Multiply through with $4f'$ and integrate to get $$ (f')^2=f^4-2f^2+C $$ in a shorter way.

For a twice continuously differentiable function, $f'(∞)=0$ implies that all higher derivatives also vanish. This gives for the value at infinity $$ 0=\frac12f''(∞)=f(∞)(f(∞)^2-1)\text{ and }0=(f'(∞))^2=f(∞)^4-2f(∞)^2+C $$ which gives the variants $f(∞)=0$ and the symmetric $f(∞)=\pm1$ (note that for any solution $f$, also $-f$ is a solution).

Or put in a physical way, $f''=-V'(f)$ with the potential function $V(y)=-(y^2-1)^2$. The "particle" obeying this law of motion starts in the local minimum at $y=0$ and is supposed to come to rest at infinity. This is only possible if it stays at the minimum or approaches asymptotically one of the maxima at $y=\pm 1$.

The first variant implies $C=0$, and that the zero solution is the single and unique solution for these conditions.

$f(∞)=1$ implies $C=1$ and thus $$ f'=\pm(f^2-1) $$ Since the solution starts at $0$, and $f\equiv\pm1$ are solutions of this first order ODE, $|f|<1$. To get a solution growing from $0$ to $1$ you need the negative sign, that is $$ f'(x)=1-f(x)^2\\\implies\\ \frac{f'(x)}{1+f(x)}+\frac{f'(x)}{1-f(x)}=2 \\ \implies\\\ln|1+f(x)|-\ln|1-f(x)|=2x+2C \\\implies\\ f(x)=\frac{e^{2x+2C}-1}{e^{2x+2C}+1}=\frac{e^{x+C}-e^{-(x+C)}}{e^{x+C}+e^{-(x+C)}} $$

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    $\begingroup$ I don't see where you get that $f'(\infty)=0$ implies higher derivatives vanish. What of something like $\sin(1/x)/x$? $\endgroup$ – Ian Feb 24 '16 at 14:23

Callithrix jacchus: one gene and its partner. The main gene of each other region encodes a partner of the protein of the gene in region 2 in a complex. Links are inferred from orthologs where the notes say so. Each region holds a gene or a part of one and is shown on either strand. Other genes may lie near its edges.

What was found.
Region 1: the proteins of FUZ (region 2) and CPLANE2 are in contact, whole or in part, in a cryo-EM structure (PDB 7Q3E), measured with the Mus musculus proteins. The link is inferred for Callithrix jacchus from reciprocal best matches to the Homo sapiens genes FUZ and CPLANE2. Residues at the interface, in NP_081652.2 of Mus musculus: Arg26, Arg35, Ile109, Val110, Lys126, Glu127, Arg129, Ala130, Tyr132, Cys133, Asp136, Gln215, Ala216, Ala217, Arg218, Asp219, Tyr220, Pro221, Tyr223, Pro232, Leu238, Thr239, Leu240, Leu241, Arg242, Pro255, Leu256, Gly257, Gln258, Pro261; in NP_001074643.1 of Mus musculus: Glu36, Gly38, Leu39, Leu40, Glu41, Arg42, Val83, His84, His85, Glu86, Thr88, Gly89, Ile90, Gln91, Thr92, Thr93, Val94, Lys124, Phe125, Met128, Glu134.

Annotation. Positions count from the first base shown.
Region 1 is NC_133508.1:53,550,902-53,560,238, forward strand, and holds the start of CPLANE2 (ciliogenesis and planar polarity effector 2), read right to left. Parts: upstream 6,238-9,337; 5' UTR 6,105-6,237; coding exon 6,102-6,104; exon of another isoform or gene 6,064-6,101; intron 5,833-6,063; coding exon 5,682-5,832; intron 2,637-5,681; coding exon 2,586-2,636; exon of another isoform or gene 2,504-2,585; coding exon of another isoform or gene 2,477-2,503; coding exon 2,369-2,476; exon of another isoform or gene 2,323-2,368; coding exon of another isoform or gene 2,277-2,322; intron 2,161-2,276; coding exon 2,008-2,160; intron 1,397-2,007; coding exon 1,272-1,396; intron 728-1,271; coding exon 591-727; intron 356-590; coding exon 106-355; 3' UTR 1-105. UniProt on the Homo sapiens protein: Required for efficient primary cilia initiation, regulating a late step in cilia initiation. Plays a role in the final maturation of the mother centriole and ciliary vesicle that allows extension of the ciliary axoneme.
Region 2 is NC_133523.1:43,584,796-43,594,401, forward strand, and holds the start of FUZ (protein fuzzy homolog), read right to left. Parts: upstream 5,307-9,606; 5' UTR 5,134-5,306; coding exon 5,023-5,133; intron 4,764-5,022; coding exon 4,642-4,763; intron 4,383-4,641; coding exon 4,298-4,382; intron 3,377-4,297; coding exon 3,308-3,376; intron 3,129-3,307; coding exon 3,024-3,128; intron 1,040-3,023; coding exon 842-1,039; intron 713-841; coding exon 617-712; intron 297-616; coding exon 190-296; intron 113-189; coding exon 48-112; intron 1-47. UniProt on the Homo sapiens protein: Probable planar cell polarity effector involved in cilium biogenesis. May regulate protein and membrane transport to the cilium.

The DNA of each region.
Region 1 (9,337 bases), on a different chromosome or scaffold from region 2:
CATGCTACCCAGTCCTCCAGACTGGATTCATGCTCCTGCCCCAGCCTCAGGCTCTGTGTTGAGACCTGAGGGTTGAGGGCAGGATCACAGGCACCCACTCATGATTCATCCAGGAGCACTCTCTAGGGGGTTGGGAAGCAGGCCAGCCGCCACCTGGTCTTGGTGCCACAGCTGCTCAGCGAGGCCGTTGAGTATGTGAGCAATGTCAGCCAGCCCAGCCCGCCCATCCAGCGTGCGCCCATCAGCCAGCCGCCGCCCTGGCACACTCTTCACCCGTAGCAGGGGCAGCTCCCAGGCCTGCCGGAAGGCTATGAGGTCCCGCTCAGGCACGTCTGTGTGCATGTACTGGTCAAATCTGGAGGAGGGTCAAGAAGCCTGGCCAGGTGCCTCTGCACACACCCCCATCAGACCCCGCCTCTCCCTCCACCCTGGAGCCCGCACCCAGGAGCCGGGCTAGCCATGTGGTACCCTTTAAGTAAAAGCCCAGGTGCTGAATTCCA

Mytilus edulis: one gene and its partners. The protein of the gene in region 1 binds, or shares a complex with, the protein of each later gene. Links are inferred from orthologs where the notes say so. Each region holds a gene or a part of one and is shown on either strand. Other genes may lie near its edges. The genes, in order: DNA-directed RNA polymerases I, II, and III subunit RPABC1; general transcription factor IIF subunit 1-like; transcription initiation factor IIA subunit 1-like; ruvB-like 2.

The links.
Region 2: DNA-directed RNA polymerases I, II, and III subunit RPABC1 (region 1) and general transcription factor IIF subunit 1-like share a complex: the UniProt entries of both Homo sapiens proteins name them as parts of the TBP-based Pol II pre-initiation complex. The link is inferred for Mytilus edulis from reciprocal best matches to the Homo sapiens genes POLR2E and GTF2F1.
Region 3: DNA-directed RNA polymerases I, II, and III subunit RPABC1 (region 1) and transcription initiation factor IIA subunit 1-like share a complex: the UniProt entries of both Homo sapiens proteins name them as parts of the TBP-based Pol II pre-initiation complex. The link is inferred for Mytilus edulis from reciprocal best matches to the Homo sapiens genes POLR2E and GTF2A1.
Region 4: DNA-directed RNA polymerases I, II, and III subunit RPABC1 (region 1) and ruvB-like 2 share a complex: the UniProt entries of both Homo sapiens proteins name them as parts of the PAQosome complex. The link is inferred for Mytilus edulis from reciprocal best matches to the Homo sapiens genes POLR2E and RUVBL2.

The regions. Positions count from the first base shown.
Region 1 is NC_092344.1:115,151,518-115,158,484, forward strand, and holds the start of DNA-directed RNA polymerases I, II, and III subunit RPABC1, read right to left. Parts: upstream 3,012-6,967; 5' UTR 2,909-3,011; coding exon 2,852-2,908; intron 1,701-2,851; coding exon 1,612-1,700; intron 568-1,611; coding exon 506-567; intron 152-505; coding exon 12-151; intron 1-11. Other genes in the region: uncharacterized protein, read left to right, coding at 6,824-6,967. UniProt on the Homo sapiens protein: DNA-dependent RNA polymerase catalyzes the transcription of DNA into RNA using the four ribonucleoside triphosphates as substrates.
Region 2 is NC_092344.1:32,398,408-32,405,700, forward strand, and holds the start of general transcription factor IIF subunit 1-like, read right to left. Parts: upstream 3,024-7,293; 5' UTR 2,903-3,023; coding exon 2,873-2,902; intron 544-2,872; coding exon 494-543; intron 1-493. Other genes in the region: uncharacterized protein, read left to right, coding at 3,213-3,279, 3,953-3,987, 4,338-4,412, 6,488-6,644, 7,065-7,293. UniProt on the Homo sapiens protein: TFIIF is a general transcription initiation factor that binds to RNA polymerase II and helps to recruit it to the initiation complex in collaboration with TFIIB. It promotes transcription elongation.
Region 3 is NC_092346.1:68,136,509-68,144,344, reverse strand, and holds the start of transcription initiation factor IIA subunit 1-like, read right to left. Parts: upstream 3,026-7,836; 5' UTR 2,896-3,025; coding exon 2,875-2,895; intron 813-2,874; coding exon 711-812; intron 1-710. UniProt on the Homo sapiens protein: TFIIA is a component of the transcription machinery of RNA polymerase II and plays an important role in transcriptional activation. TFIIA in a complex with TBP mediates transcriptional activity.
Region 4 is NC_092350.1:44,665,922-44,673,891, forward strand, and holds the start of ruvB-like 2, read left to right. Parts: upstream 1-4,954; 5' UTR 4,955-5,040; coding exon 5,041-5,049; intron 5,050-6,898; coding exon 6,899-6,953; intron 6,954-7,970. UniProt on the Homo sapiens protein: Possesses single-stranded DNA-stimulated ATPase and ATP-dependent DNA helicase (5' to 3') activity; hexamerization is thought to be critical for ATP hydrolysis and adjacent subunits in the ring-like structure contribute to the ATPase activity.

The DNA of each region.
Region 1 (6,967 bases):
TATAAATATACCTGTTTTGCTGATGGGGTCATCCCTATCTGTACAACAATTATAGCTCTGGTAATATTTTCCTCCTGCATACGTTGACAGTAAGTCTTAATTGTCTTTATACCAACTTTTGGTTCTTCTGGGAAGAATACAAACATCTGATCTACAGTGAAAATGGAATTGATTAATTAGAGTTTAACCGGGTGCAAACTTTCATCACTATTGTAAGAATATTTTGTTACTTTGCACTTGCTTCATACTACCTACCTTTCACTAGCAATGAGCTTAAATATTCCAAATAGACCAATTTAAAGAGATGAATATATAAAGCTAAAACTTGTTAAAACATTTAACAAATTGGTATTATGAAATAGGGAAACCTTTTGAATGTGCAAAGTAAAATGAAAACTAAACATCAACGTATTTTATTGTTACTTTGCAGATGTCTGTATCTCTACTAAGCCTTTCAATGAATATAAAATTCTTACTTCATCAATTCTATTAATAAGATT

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    $\begingroup$ Sorry, I mixed up my example (part of my design was at 0, part at infinity). A correct example of my point would be $f'(x)=\sin(x^3)/x$. $\endgroup$ – Ian Feb 24 '16 at 14:39
  • $\begingroup$ Yes, that seems like a shortcut. Notice first that the solution has to be bound between the maxima at $\pm1$ of the potential function $V(f)=-(f^2-1)^2$, else the velocity at infinity will not be zero. Differentiate the original equation to get $f'''=2f'(3f^2-1)$ to conclude $f'''(∞)=0$ (this extends to higher derivatives). This implies that $f''(∞)$ exists and $f'(∞)=0$ can only happen if also $f''(∞)=0$. $\endgroup$ – Lutz Lehmann Feb 24 '16 at 14:50
  • $\begingroup$ Rephrasing your last sentence to be clearer to others: if $f''(\infty)$ exists and $f'(\infty)$ exists and is finite then $f''(\infty)=0$. Merely having $f'(\infty)$ exist and be finite is not enough for $f''(\infty)$ to exist, however, as my example illustrates. $\endgroup$ – Ian Feb 24 '16 at 14:52
  • $\begingroup$ This indeed seems to be the correct derivation, thank you very much! $\endgroup$ – Nick J Feb 24 '16 at 15:25

Let $f' =v(f) $ then $f'' =v'v$ so you get a equation $$\frac{v'v}{2} =f^3 -f $$ hence $$\frac{v^2}{2} =\frac{f^4}{4} -\frac{f^2}{2} +C $$